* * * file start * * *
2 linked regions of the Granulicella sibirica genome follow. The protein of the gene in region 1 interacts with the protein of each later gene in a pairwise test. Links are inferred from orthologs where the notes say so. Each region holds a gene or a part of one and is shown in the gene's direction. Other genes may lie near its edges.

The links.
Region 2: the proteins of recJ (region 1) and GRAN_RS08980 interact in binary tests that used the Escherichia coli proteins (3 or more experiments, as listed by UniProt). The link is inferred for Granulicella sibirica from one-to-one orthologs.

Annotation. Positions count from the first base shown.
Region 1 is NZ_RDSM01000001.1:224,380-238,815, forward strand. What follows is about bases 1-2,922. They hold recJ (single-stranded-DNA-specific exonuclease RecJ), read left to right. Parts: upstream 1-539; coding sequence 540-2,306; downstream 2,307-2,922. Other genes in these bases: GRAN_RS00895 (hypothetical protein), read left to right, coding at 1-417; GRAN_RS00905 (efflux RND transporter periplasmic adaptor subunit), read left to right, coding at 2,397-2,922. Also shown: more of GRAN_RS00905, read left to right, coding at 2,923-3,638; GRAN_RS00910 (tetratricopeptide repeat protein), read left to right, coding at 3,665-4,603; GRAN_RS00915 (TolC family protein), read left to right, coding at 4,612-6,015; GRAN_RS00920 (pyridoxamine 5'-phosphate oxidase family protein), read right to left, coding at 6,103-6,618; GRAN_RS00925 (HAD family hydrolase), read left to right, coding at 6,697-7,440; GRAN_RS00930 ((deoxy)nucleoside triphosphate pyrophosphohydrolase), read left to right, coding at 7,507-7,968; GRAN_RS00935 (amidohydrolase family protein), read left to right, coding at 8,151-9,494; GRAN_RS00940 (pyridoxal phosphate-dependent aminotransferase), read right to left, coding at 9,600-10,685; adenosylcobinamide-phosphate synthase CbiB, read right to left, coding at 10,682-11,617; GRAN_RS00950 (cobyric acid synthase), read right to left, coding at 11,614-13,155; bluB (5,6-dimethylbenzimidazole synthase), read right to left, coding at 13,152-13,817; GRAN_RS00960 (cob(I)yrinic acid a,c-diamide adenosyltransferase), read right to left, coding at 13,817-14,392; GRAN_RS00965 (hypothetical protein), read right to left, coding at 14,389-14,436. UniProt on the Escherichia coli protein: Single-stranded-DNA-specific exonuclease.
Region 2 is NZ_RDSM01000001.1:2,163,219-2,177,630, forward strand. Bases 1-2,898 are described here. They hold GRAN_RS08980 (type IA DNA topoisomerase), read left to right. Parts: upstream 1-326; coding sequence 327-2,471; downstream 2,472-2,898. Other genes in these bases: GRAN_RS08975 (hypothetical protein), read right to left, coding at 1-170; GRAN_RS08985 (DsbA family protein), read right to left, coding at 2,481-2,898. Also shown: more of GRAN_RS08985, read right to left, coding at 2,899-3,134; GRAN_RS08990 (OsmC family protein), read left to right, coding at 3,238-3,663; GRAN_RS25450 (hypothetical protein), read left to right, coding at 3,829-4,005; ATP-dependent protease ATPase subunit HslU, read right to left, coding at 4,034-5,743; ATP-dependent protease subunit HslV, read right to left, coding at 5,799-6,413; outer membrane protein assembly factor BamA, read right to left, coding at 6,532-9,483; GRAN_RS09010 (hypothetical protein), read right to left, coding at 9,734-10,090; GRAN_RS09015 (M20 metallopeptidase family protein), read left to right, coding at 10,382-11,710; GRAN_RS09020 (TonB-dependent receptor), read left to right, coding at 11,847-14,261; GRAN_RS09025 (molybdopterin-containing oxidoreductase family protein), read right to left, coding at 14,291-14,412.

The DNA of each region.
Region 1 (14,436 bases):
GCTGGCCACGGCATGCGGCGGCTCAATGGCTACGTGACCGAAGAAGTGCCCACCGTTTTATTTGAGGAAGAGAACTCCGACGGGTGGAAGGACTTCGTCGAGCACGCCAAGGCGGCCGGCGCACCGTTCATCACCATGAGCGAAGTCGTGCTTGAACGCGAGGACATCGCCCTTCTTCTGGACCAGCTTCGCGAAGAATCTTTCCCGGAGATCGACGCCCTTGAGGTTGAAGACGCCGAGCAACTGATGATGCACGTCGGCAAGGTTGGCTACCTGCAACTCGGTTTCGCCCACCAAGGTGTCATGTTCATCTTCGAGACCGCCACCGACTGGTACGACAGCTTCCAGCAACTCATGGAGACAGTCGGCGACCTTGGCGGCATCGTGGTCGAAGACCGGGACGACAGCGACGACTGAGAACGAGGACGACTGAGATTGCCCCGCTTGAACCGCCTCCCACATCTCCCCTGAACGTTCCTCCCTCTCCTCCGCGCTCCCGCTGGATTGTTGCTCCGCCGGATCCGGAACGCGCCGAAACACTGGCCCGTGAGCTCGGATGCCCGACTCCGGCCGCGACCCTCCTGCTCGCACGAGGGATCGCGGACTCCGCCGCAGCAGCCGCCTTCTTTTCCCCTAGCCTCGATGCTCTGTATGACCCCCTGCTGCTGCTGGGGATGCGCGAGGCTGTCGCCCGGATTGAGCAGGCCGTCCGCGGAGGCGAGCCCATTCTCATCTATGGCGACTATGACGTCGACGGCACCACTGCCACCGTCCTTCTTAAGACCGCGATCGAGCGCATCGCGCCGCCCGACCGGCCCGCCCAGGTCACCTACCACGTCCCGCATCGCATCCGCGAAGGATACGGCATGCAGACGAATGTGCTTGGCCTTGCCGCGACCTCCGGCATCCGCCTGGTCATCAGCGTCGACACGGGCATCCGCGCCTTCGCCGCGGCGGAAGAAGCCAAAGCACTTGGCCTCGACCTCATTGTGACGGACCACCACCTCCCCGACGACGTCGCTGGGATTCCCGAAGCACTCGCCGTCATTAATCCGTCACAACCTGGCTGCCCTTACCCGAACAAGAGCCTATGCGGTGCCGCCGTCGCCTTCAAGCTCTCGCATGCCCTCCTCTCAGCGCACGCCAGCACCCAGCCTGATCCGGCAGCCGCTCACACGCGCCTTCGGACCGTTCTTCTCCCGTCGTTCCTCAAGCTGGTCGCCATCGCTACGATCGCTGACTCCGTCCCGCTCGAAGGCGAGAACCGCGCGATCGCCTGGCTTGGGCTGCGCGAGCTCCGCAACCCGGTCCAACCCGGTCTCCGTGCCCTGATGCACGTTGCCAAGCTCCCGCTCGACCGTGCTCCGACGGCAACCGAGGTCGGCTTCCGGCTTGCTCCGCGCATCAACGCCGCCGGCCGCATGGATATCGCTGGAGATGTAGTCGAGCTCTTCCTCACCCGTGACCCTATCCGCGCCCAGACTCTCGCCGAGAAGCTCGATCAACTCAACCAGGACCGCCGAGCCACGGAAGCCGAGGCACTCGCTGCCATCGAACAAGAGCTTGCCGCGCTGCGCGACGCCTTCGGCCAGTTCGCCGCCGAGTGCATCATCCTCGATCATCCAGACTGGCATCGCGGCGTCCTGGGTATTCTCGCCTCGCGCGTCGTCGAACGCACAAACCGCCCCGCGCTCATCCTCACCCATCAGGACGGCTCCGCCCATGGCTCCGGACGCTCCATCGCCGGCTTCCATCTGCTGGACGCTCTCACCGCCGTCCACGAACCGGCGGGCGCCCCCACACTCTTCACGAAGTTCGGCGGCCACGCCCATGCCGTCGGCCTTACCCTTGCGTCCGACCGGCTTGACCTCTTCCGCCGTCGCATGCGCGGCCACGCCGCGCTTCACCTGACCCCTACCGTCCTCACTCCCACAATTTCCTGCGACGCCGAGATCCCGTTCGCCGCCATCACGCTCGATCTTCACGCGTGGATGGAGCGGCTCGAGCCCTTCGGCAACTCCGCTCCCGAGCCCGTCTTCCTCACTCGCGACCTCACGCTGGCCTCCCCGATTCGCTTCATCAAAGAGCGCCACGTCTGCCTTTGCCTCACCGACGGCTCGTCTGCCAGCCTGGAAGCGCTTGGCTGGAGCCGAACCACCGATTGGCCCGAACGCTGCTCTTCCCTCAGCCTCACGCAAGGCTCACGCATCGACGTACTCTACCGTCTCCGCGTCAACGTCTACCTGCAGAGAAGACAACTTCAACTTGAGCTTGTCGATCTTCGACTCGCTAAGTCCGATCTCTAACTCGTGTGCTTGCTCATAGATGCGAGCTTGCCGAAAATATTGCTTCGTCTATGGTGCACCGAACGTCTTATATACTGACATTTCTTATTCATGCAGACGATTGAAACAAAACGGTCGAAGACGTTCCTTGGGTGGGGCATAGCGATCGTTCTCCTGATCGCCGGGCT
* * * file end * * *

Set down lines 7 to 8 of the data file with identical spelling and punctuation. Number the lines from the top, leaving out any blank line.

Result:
The DNA of each region.
Region 1 (14,436 bases):